by Shane Koyczan
If I knew what I know now, then, way back when we first met, I’d point to the sunset and say, “I drew that for you. Every now and then you can catch it wrinkling in the rain.”
See, I can talk a good game from the stage, but if you want to gauge the romantic things said when we’re messing up the bed, the best I can give you is “oh my god, we’re totally humping.” Regardless, there’s something beautiful about stating the obvious. All of us do it. And the moments when we can’t believe it we have to say it. It’s like pinching yourself to make sure you’re awake. Take for example something as simple as touching someone; we so often say, “you’re so soft”. And the last person to touch them may have said it for the twenty-eight time, but today, I’m number twenty-nine. And I’m not saying it for her benefit, I’m saying it for mine. Because there’s almost seven billion people in the world, half of which are men, and when the number of them is 3.5 billion it’s pretty fucking cool that I was number twenty-nine.
And once upon a time I was first in line for a girl with freckles and strawberry blonde hair. We loved like an electric chair hooked up to a nuclear power plant and plugged into the sun, and everything we did had never been done. I woke up the next morning with a smile that told the world “I’m number one.”
I think of her more often than sometimes.
And if she ever hears this, I want her to know that our first kiss tasted like pepper. I met her on June 27th. That year it was Yellowknife’s first day of continual light and, despite the sun not setting that night we each went home alone, even though our parents told us, “be home before dark.” We could’ve stayed out for weeks. Could’ve watched the way the sun leaks like liquid over the horizon, casting shadows over all the right places of a bargain bin where love was 75% off, and we were collectively 25¢ away from forever.
There are times in the North when the sun never sets. And it gets confusing when we ask ourselves questions like, “is it too late, or too early?” More often than sometimes we didn’t care. We lived like two games of solitaire waiting to be played by one another. Her mother once asked me, “do you love her?” And I said if there were one million teachers breathing down my neck telling me that the answer is no, I would say yes. I guess that was enough for her, because that girl’s father palmed me a condom and wished me a happy birthday. Even now there’s no way to tell, was that awkward or creepy?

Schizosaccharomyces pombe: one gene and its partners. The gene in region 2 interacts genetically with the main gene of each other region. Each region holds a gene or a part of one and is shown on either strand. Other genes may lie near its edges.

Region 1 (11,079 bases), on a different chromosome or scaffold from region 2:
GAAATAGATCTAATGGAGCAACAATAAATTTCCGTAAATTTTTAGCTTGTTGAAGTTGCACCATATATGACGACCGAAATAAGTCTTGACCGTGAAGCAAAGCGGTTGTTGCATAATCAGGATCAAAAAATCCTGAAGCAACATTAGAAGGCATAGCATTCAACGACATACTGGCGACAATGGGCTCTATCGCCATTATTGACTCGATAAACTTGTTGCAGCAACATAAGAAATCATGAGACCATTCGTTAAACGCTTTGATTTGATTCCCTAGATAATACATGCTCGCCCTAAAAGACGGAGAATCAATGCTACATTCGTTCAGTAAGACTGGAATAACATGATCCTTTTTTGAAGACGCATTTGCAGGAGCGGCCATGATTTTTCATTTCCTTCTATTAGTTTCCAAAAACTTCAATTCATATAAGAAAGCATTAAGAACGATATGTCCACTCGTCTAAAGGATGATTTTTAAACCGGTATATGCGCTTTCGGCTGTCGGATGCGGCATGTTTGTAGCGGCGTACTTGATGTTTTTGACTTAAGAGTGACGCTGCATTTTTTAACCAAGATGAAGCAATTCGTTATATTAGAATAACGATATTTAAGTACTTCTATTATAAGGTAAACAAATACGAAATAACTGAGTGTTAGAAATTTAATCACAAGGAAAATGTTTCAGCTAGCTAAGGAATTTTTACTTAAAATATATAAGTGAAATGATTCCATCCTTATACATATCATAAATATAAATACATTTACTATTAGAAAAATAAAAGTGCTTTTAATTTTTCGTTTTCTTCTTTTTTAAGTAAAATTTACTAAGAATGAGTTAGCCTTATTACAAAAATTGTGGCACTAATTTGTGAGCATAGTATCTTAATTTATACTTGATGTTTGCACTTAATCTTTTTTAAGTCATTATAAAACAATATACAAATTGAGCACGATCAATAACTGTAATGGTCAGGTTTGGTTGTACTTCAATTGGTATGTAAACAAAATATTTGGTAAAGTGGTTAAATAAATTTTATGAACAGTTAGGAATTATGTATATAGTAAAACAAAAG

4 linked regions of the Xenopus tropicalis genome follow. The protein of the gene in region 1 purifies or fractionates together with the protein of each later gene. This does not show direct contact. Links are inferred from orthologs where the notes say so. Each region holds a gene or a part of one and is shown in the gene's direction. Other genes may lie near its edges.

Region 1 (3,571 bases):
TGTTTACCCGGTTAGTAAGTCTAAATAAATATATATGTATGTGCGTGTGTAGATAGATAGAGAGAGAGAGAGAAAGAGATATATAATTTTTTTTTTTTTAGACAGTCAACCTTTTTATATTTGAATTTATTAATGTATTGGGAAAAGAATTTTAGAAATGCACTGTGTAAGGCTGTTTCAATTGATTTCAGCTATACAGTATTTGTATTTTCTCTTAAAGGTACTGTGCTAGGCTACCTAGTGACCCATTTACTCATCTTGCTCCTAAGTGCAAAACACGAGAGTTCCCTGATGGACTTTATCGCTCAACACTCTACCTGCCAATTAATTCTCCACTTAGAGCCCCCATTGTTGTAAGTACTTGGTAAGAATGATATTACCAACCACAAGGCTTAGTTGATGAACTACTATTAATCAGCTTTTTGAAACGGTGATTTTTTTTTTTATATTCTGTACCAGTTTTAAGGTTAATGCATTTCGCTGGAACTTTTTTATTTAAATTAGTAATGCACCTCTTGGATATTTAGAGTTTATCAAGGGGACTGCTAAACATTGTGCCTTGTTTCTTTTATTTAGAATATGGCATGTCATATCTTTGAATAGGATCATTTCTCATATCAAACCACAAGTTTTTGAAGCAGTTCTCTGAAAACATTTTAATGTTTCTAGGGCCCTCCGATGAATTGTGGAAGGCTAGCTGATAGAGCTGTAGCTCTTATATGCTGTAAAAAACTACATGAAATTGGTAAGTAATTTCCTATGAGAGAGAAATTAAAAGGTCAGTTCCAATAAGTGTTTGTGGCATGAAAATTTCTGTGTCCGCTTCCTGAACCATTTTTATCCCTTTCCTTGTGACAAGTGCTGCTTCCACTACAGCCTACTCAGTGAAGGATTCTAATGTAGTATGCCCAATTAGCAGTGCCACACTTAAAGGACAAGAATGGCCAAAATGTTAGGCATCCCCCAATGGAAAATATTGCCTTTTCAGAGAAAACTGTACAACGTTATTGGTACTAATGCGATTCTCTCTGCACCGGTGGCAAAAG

We loved like two hit-men hell-bent on assassinating regret. Her orgasm was a wet gremlin multiplying itself into another. Her younger brother knocked on the bedroom door asking, “what are you guys doing in there?” And somewhere amid the awesome and all of the in between we replied in unison, “Studying.” And we were.
I wrote notes on her skin in flesh-toned permanent ink that would sink and set inside as I tried to underline the important parts of her: bellybutton, birthmark, collarbone. And I wrote notes explaining that hers felt like silk stretched over stone. I told her, “you’re so soft.” She smiled and said, “duh.” followed by, “my bellybutton is not an erogenous zone.” And I said, “I hate that word,” and she asked, “Which one?” and I said, “Erogenous.” I told her, “There’s beauty in the obvious, and your bellybutton is where you started, it’s where cells divided and grew into you so let me do what students do best, you can test me later but right now let me study.” She said, “You’re lucky this is a take-home test, boy.” I highlighted and double underlined. Lips.
I think of the beauty in the obvious, the way it forces us to admit how it exists. The way it insists on being pointed out like a bloody nose, or how every time it snows there’s always someone around to say, “It’s snowing.” But the obvious isn’t showing off, it’s only reminding us that time passes, and that somewhere along the way we grow up. Not perfect, but up and out.
It teaches us something about time, that we are all ticking and tocking, walking the fine line between days and weeks, as if each second speaks of years, and each month has years listening to forever, but never hearing anything beyond centuries swallowed up by millenniums, as if time was calculating the sums needed to fill the empty belly of eternity. We so seldom understand each other. But if understanding is neither here nor there, and the universe is infinite, then understand that no matter where we go we will always be smack dab in the middle of nowhere. All we can do is share some piece of ourselves, and hope that it’s remembered. Hope that we meant something to someone.
My chest is a cannon that I have used to take aim and shoot my heart upon this world. I love the way an uncurled fist becomes a hand again, because when I take notes, I need it to underline the important parts of you: happy, sad, lovely. Battle cry ballistic like a disaster, or a lipstick earth-quaking and taking out the monuments of all my hollow yesterdays. We’ll always have the obvious. It reminds us who and where we are, it lives like a heart shape, like a jar that we hand to others and ask, “Can you open this for me?” We always get the same answer: “Not without breaking it.” More often than sometimes, I say go for it.